An investment of few tens of thousands would create an open data interface to Ahjo, already a data system worth three million euros. At its best, the data content of Ahjo could be used in totally new ways.

3. Involve users

The aim was to launch a small project for opening up data, which would be quick to implement and as useful as possible to applications developers. The project started with an open invitation shared on social media, bringing a full house of curious people to Forum Virium Helsinki’s workshop.

The three-hour session attracted a mixed crowd of officials, citizen democracy activists and IT enthusiasts. The discussion was fruitful. City officials discovered the opportunities that open municipal data would provide to data proponents. Citizen activists, on the other hand, understood why city officials couldn’t just open up public data by the click of a button.

A well-organised workshop produces results. The session resulted in a concrete plan for opening up the city’s decision-making data.

4. Piloting

In Forum Virium Helsinki’s projects, the goal is to make the first version of any service public as quickly as possible. This is why the interface was ordered from Tieto, who had originally created the entire Ahjo system.

With the HRI team working tirelessly behind the scenes, the key stakeholders of the Ahjo system were overjoyed. The agendas and minutes of the municipal council, board and committees were about to become open data.

“The information is now available around the clock through the interface. It is no longer necessary to call or visit the registry of the City Hall,” says Katja Räisänen, the leading expert of the Ahjo system.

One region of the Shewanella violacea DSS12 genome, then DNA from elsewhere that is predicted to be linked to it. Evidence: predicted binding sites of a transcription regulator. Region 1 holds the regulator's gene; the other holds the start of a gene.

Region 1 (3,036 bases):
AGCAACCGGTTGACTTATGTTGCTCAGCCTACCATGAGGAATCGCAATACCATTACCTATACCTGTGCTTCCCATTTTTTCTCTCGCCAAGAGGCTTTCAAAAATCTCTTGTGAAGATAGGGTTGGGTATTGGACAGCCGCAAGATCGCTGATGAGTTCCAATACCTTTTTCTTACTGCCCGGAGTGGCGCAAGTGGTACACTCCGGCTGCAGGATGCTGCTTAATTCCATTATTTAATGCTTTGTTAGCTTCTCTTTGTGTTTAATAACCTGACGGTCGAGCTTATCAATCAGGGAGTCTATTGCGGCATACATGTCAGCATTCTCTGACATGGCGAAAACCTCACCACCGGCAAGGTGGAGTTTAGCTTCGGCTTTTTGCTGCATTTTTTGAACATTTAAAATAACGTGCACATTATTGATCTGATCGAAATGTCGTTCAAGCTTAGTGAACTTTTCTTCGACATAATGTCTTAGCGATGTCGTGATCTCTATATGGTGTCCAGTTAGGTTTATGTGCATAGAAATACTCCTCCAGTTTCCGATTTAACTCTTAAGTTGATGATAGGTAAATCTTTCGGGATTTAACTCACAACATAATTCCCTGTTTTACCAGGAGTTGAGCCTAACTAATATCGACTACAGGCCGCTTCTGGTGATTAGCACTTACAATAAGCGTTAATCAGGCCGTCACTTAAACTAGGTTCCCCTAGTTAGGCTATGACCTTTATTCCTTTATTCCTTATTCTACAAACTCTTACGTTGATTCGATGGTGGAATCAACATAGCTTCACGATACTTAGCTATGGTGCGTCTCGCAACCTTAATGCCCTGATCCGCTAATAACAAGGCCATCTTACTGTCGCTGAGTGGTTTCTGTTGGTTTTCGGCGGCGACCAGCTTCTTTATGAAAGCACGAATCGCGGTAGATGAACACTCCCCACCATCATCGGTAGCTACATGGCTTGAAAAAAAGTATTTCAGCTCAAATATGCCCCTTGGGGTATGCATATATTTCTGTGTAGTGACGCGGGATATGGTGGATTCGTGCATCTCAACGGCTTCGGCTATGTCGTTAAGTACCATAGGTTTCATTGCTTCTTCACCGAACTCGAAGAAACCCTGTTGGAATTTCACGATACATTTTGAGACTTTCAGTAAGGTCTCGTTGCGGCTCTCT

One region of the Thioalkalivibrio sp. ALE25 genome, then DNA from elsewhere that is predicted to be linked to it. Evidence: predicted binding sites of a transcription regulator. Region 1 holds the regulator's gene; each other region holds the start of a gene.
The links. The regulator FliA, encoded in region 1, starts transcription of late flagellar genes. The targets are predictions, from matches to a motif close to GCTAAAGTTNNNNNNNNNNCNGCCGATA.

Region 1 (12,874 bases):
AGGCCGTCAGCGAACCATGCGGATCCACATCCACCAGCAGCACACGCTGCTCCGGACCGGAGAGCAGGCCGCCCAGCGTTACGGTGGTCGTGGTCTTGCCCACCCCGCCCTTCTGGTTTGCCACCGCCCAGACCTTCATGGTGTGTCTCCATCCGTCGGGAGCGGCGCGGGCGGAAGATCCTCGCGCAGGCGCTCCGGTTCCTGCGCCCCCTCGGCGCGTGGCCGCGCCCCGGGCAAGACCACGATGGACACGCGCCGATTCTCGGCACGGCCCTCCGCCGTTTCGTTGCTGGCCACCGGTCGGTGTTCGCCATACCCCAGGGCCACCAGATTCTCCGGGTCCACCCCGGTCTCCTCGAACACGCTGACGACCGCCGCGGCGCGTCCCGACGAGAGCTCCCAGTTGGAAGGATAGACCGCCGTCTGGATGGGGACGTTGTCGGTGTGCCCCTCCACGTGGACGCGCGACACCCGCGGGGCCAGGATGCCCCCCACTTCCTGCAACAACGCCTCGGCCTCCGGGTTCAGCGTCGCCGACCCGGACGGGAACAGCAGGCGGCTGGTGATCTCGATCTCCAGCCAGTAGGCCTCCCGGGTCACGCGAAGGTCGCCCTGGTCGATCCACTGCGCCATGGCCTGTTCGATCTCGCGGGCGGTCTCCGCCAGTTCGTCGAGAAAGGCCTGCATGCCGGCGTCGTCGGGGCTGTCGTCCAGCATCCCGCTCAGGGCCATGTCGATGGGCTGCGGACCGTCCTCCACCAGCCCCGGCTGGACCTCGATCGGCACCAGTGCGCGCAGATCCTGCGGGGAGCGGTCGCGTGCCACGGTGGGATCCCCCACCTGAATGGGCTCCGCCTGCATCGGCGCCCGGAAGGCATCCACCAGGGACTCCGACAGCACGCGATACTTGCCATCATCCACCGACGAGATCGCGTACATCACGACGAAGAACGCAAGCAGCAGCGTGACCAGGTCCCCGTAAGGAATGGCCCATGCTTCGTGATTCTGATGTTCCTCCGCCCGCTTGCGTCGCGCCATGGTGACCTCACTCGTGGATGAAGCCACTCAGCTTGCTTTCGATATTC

Project implementation rarely happens without challenges. The biggest task was to ensure that confidential material, including residents’ personal information, would still remain private. Finally, in March 2013, the transparency of City of Helsinki governance took a great leap forward. The first version of the interface coded into the Ahjo system was added to the HRI data catalogue.

5. Improve and gather feedback

Many development projects end when they actually should begin. User feedback revealed that application developers needed advanced search features to the Ahjo’s data content. The Code Fellow of the City of Helsinki, Juha Yrjölä, got down to work. His improvements changed the data interface into a more developer-friendly REST interface, which enabled searching for specific information. Yrjölä also spurred application developers on with the Päätö (‘Decisions’) web service, which made it easy to search for decisions per home district.

Now municipal decisions were in a machine-readable format that was accessible via any online service. Application developers were excited by the possibilities. Soon several mobile and online applications were making use of the data content offered by the city. One of those was Ahjo Explorer, the favourite app of Mayor Jussi Pajunen.

The original text: Petja Partanen, Tarinatakomo.